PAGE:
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Do you want to be a woman of authority? Do you want to have the kind of spiritual power that changes things around you, that takes dominion over evil in the name of Jesus?

Usually when Christians talk about dominion and authority, they are referring to the acts of "binding and loosing," "casting and dismissing," "releasing and getting." These are a real part of our Christian lives, as the Bible says: "But you shall receive power when the Holy Spirit has come upon you" (Acts 1:8).

But not all of us manifest that power. In fact, many of us live in fear, discouragement and defeat. We want to live our lives in the authority and power of the Holy Spirit, but we fail time and time again.

Something is missing! Fortunately, the Bible introduces us to one person who can teach us what that "something" is: the woman who washed Jesus' feet at the home of Simon the Pharisee.

"And behold, a woman in the city who was a sinner, when she knew that Jesus sat at the table in the Pharisee's house, brought an alabaster flask of fragrant oil, and stood at His feet behind Him weeping; and she began to wash His feet with her tears, and wiped them with the hair of her head" (Luke 7:37-38).

At first glance you might ask, "What does this woman know about dominion and authority?" We don't see her binding and loosing, casting out devils or tearing down walls. Yet she caught the attention of Jesus at the table that night—and if you can catch the attention of the Master of the universe, you have power.

What this woman knew is how to worship Christ with everything she had in her. She knew how to give her all in worship to her Savior. And in that kind of abandoned worship, she found the power to do something that no one else—not even Jesus' closest disciples—had the wisdom and foresight to do.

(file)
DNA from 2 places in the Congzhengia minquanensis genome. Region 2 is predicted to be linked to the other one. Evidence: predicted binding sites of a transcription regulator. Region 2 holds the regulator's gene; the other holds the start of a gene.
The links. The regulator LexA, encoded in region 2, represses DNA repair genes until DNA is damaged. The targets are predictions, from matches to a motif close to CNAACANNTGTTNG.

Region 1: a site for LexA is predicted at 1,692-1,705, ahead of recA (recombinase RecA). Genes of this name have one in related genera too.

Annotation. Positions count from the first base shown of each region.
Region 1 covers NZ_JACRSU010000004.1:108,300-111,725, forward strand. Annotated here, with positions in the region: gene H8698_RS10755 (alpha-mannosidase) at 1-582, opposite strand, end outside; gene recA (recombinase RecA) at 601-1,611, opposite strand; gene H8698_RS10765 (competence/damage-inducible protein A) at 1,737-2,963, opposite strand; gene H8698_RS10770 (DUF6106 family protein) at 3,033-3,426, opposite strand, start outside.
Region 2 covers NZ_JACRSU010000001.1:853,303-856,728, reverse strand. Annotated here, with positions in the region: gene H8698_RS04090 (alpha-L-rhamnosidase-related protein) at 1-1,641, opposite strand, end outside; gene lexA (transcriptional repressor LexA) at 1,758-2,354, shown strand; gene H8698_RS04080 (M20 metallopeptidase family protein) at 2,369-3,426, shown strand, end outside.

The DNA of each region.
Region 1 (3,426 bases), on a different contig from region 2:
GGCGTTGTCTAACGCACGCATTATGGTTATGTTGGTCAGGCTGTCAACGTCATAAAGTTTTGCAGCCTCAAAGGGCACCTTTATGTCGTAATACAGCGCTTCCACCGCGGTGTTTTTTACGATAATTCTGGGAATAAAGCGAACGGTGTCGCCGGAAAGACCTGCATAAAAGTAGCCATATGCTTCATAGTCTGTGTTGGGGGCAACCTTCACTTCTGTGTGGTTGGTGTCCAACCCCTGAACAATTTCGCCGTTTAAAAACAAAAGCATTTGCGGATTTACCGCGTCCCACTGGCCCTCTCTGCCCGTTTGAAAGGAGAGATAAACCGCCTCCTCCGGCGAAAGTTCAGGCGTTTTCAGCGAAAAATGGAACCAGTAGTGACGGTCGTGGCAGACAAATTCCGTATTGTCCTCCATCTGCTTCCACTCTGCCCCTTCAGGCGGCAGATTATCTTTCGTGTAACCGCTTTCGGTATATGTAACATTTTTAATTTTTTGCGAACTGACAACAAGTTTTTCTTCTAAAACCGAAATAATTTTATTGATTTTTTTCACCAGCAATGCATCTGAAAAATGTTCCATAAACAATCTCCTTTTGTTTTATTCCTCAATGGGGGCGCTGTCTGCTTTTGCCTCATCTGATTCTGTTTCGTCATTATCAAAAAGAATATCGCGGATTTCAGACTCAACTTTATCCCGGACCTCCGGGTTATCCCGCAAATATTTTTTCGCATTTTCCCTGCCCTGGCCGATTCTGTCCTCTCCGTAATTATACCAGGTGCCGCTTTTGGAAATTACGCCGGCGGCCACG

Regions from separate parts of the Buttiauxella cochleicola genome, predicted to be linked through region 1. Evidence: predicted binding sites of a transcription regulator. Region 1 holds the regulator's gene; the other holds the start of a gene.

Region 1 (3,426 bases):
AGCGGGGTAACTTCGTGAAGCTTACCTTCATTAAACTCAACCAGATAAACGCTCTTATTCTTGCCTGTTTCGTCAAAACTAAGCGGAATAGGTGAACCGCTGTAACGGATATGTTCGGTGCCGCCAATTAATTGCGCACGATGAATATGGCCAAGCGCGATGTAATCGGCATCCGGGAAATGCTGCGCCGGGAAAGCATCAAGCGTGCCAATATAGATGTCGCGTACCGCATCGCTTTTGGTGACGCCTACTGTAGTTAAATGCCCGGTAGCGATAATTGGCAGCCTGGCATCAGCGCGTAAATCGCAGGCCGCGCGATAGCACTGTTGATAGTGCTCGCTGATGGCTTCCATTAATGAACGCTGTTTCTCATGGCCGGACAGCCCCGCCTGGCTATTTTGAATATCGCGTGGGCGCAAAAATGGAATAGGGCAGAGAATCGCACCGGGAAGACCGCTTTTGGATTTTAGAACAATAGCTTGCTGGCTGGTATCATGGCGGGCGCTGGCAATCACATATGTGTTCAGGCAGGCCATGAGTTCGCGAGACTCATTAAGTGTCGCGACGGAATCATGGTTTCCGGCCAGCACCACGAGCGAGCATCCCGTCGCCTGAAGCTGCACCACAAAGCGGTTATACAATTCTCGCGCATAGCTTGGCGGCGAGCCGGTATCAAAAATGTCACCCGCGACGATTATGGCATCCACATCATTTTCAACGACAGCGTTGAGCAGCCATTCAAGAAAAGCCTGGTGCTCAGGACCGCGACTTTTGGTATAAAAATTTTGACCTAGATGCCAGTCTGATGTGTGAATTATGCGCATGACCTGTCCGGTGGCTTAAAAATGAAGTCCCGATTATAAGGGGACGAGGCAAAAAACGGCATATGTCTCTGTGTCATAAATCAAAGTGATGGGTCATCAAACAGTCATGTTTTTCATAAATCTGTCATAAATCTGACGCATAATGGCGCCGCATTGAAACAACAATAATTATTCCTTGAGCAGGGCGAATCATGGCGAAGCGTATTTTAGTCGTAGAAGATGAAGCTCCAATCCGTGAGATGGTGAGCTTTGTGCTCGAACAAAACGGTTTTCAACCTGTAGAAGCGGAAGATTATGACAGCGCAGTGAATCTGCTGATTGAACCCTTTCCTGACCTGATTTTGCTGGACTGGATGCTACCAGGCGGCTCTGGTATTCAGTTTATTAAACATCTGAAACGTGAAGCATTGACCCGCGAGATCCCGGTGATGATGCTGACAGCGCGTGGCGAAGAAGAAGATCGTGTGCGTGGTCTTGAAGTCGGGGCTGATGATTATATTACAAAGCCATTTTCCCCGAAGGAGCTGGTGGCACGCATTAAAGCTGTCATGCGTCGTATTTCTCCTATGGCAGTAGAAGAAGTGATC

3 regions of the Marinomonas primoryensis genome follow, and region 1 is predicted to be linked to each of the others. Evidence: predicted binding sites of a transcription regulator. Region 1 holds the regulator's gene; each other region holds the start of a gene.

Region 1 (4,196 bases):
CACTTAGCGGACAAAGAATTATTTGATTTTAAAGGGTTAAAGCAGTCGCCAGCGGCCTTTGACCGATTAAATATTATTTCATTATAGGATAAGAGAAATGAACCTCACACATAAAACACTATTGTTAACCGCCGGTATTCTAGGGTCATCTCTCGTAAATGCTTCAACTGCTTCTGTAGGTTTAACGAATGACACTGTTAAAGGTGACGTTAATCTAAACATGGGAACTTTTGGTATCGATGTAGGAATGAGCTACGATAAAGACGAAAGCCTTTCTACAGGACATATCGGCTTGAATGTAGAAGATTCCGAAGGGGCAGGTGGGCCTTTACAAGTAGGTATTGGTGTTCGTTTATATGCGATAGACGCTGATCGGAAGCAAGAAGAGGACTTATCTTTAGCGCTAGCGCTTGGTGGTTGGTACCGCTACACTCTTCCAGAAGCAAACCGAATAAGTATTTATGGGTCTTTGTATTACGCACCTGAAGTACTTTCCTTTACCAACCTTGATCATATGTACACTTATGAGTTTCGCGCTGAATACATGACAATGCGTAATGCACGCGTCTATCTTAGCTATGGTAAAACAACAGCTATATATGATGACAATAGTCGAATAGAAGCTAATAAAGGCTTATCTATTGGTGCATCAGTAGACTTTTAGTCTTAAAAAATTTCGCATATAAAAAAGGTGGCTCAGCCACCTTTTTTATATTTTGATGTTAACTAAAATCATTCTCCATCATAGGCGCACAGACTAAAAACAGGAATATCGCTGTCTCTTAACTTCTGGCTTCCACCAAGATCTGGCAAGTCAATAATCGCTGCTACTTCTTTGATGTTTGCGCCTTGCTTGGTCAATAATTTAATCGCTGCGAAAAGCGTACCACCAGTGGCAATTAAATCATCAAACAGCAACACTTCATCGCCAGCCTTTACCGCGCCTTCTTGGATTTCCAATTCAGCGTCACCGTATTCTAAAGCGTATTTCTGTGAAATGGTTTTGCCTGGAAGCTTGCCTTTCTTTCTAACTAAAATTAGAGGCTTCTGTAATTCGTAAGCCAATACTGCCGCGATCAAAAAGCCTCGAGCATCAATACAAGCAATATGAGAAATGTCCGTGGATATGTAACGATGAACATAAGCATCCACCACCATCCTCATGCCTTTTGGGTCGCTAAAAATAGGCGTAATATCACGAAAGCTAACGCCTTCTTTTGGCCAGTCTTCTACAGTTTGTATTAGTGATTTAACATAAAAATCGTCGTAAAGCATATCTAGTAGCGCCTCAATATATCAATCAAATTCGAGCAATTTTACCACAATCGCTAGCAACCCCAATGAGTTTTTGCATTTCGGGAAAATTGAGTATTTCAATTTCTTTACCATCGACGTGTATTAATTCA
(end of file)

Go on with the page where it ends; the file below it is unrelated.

Courage Through Worship

Now Scripture says that a woman's hair is her glory (1 Cor. 11:15). I suppose that's why we women spend so much time on our hair. We feel our best when we're having a good hair day!

The woman in Luke 7, however, used her hair to wipe Jesus' feet after she had washed them with her own tears. She took her hair—her glory, her most important cosmetic, the thing that made her feel complete and feminine—and wiped His dirty, sweaty, calloused feet.

In that act, it was as if she was saying: "Nothing I have, nothing I am, nothing I hope to be, is more important than loving You. I'm going to use everything I am and everything I have—even the precious things, the 'glory' things—to worship You."

She washed His feet without hesitation or apology. All around her sat sneering Pharisees and disapproving disciples, yet she threw herself with total abandonment into worship of her Savior.

She didn't care what the others thought of her. She didn't care whether they considered her worship appropriate. She simply worshiped—and that gave her the courage to approach Jesus in the midst of a hostile crowd. She wasn't out to impress people; she wanted to impress God!

Like this woman, you and I can find courage through worship. We must simply set aside our self-consciousness and give our all to draw near to Jesus. As we abandon ourselves in the presence of God—as we refuse to worry about who may be looking, what they may be thinking—we are set free from the fears that hold us back from being who we really are in Christ. We become confident; we gain spiritual authority. We get the attention of Jesus!

That kind of abandoned worship requires emotion. The woman in Luke 7 showed her emotions through her tears and kisses. It is no coincidence that the Greek word for "worship" means "to bow and to kiss." Yes, it is right to be reverent; but it is also important to worship with emotion.

Kissing is an intimate act. It stirs our feelings. It requires a total release of ourselves. And in the case of this woman, she didn't kiss simply Jesus' hands or His cheek. She kissed his rough, dusty feet. And not just once or twice; the Greek word for "kiss" is in the imperfect tense, meaning that she kissed them continuously.

It is almost as if she was out of control. In worship, that's not such a bad thing.

Now, no one would approve of worship that is wild or vulgar or promiscuous, but being in His control means being out of ours. We must come to the point where we make no apologies for loving and worshiping Him with every fiber of our being. When we do, we make a connection with Jesus that all the theological learning in the world can never accomplish.

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